If the film, at a certain remove, exists to show off what Lake Bell can do - voices! self-effacement! gloriously expressive reaction shots! - it's also pretty generous to everybody else in the cast, giving Melamed in particular a chance to shine like all the stars in the heavens, playing a beautifully smug man of limited by undeniable talents. But everybody, even the smallest parts, have some wonderful lines and cute or funny or sweet beats to play, and Bell has managed to assemble a pretty swell population of cameos, best of whom is Eva Longoria (Bell's Over Her Dead Body co-star) in a uniquely selfless portrayal of herself as an incompetent idiot and bad actress.

Beyond the human element, Bell's exploration of a niche community within the already hermetic worlds of Los Angeles and Hollywood is at once loving and hilarious, admiring the foibles of her characters without feeling obliged to mock them or their work. The dominant mood of the film is one of pleasantness and affection, in fact, even when Bell is at her most direct in attacking the "boys only" mentality of the voiceover industry; without forgiving the entrenched sexism of the world she depicts, she also treats it more as ignorance to be pitied than villainy to be stomped on. Anyway, Carol herself is purposefully a being of flaws and sometimes poor judgments, not a figurehead, which makes the movie more entertaining and more intelligent at the same time.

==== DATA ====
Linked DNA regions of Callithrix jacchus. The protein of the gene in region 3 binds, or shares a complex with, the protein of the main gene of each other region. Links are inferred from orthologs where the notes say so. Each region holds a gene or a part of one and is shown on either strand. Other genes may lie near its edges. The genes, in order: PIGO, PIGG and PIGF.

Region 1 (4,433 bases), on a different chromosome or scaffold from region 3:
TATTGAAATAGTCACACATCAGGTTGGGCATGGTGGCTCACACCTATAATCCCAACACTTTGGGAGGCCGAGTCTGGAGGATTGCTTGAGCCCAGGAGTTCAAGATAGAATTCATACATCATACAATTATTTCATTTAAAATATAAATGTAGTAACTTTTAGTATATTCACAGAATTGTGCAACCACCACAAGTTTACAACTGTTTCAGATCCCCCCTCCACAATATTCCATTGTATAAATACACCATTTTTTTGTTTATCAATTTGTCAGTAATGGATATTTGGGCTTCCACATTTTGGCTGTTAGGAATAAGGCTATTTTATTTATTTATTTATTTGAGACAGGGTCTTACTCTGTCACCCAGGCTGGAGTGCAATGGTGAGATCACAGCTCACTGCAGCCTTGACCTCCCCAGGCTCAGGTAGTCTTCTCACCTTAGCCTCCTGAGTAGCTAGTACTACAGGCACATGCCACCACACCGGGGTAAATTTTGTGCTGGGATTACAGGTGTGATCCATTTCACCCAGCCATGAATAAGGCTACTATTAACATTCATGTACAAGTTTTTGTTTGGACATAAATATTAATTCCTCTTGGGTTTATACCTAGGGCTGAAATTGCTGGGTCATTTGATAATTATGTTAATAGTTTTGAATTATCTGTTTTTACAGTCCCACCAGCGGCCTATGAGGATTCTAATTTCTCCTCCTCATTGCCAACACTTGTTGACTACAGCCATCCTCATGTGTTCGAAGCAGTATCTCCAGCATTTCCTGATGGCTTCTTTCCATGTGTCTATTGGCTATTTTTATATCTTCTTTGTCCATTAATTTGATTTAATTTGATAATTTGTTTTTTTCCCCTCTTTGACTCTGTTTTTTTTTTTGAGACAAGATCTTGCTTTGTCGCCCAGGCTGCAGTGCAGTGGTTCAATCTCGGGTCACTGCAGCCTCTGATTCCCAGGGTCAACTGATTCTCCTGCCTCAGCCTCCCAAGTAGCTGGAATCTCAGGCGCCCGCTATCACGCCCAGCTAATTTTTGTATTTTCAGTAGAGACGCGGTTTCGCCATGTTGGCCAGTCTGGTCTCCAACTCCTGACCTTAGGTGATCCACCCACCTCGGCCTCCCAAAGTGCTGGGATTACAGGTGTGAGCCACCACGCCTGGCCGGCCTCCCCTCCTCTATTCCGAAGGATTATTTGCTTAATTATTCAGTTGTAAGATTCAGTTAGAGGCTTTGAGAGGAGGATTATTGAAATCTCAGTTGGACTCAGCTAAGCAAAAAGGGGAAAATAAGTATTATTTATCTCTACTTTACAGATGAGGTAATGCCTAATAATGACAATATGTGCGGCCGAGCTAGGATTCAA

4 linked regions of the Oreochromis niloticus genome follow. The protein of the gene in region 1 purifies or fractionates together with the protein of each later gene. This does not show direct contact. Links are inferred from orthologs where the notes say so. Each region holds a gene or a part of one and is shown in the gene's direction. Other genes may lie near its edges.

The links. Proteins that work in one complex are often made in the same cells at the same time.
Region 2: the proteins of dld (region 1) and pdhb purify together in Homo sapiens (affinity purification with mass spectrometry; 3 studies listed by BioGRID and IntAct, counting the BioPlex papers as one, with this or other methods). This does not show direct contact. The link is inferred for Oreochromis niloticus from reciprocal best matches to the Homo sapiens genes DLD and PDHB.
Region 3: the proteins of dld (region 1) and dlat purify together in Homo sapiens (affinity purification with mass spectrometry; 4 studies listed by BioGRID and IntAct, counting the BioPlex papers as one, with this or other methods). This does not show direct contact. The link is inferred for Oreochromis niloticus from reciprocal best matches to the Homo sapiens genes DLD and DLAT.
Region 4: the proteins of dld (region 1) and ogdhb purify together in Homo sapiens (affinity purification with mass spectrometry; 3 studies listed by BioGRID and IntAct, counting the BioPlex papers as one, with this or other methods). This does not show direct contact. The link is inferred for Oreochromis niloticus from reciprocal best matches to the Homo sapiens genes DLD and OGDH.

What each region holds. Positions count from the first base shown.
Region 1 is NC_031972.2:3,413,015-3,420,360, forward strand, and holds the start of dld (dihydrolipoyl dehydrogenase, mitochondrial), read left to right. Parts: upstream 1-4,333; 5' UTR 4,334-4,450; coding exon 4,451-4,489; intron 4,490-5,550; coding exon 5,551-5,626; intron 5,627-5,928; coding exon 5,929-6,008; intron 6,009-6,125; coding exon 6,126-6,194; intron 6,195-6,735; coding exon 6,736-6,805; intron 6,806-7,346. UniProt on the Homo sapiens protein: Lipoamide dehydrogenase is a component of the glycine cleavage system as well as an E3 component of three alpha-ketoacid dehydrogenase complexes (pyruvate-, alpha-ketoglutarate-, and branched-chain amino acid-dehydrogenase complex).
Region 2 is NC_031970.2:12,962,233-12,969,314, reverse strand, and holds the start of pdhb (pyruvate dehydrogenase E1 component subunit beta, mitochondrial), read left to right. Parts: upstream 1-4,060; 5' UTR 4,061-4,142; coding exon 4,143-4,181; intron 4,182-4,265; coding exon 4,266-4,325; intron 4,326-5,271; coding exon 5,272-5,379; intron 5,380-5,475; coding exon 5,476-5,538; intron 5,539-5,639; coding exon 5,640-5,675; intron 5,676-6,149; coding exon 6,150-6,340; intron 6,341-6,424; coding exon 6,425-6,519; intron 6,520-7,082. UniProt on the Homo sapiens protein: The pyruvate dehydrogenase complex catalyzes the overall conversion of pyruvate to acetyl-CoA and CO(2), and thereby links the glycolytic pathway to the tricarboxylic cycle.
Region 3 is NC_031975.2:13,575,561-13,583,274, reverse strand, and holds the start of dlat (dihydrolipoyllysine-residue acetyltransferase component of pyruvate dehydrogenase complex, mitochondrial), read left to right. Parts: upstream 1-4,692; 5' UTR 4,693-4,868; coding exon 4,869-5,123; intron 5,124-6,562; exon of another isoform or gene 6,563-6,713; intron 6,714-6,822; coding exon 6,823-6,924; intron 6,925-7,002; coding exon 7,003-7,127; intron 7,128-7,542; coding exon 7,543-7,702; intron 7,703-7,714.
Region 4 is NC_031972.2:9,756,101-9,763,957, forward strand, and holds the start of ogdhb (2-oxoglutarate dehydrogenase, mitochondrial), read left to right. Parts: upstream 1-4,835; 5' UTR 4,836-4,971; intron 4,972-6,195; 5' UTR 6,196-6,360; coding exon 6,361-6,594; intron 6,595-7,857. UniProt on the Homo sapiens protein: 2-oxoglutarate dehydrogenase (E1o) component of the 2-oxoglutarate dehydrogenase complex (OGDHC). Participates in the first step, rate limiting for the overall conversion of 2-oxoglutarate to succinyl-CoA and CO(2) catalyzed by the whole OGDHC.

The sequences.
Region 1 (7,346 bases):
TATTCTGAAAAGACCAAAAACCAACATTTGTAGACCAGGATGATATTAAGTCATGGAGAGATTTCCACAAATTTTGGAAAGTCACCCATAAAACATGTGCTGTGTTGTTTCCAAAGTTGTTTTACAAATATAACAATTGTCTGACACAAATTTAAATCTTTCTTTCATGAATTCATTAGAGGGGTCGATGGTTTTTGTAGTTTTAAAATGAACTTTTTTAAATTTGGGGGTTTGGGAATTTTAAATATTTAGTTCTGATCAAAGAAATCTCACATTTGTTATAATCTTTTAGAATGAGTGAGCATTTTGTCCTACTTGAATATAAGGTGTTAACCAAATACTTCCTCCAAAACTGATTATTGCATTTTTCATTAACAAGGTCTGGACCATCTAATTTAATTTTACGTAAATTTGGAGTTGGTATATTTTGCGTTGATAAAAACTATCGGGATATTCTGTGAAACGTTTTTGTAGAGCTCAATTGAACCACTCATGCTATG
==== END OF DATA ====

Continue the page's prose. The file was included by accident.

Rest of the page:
The movie's only real problem - discounting its characteristic and potentially alienating sense of humor - is its dully functional aesthetic: the filmmakers (including cinematographer Seamus Tierney and editor Tom McArdle) are talented enough to know when a close-up is funnier than a wide shot, and vice-versa, and when to let moments play out in long takes as opposed to when to use rhythmic cutting to build humor, but the film as a whole has a rather uninspired and generically flat appearance, and for a film so emphatically about sound, there's nothing clever or evocative in the audio mix. It gets the job done, and stays out of the way of the script. That's important, but there have been comedies down through the years, believe it or not, that are great cinema; In a World... is merely adequate, well-crafted cinema. But it's also fantastic comedy and hugely appealing character building, and the whole thing ends up being one of the most charming and delightful movies in a very long time.